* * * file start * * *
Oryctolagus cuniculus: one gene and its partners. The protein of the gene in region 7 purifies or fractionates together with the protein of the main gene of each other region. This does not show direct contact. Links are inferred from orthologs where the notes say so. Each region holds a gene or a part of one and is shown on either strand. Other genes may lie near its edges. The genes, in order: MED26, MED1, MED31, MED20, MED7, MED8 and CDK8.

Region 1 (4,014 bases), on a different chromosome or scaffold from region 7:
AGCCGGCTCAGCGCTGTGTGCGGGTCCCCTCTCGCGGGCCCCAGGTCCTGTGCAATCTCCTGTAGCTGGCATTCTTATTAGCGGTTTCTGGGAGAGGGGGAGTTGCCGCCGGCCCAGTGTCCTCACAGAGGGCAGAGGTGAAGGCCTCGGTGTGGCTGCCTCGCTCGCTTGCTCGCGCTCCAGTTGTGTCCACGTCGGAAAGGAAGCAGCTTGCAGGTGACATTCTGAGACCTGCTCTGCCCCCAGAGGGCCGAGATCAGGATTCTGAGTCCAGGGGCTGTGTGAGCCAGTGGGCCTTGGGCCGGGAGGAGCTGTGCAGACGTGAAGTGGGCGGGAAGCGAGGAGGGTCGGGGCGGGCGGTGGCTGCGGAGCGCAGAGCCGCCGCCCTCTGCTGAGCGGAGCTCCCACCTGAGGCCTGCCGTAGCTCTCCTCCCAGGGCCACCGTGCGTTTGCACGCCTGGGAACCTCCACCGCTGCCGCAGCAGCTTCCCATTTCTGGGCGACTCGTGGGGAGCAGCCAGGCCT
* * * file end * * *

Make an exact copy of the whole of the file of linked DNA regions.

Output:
Oryctolagus cuniculus: one gene and its partners. The protein of the gene in region 7 purifies or fractionates together with the protein of the main gene of each other region. This does not show direct contact. Links are inferred from orthologs where the notes say so. Each region holds a gene or a part of one and is shown on either strand. Other genes may lie near its edges. The genes, in order: MED26, MED1, MED31, MED20, MED7, MED8 and CDK8.

Region 1 (4,014 bases), on a different chromosome or scaffold from region 7:
AGCCGGCTCAGCGCTGTGTGCGGGTCCCCTCTCGCGGGCCCCAGGTCCTGTGCAATCTCCTGTAGCTGGCATTCTTATTAGCGGTTTCTGGGAGAGGGGGAGTTGCCGCCGGCCCAGTGTCCTCACAGAGGGCAGAGGTGAAGGCCTCGGTGTGGCTGCCTCGCTCGCTTGCTCGCGCTCCAGTTGTGTCCACGTCGGAAAGGAAGCAGCTTGCAGGTGACATTCTGAGACCTGCTCTGCCCCCAGAGGGCCGAGATCAGGATTCTGAGTCCAGGGGCTGTGTGAGCCAGTGGGCCTTGGGCCGGGAGGAGCTGTGCAGACGTGAAGTGGGCGGGAAGCGAGGAGGGTCGGGGCGGGCGGTGGCTGCGGAGCGCAGAGCCGCCGCCCTCTGCTGAGCGGAGCTCCCACCTGAGGCCTGCCGTAGCTCTCCTCCCAGGGCCACCGTGCGTTTGCACGCCTGGGAACCTCCACCGCTGCCGCAGCAGCTTCCCATTTCTGGGCGACTCGTGGGGAGCAGCCAGGCCT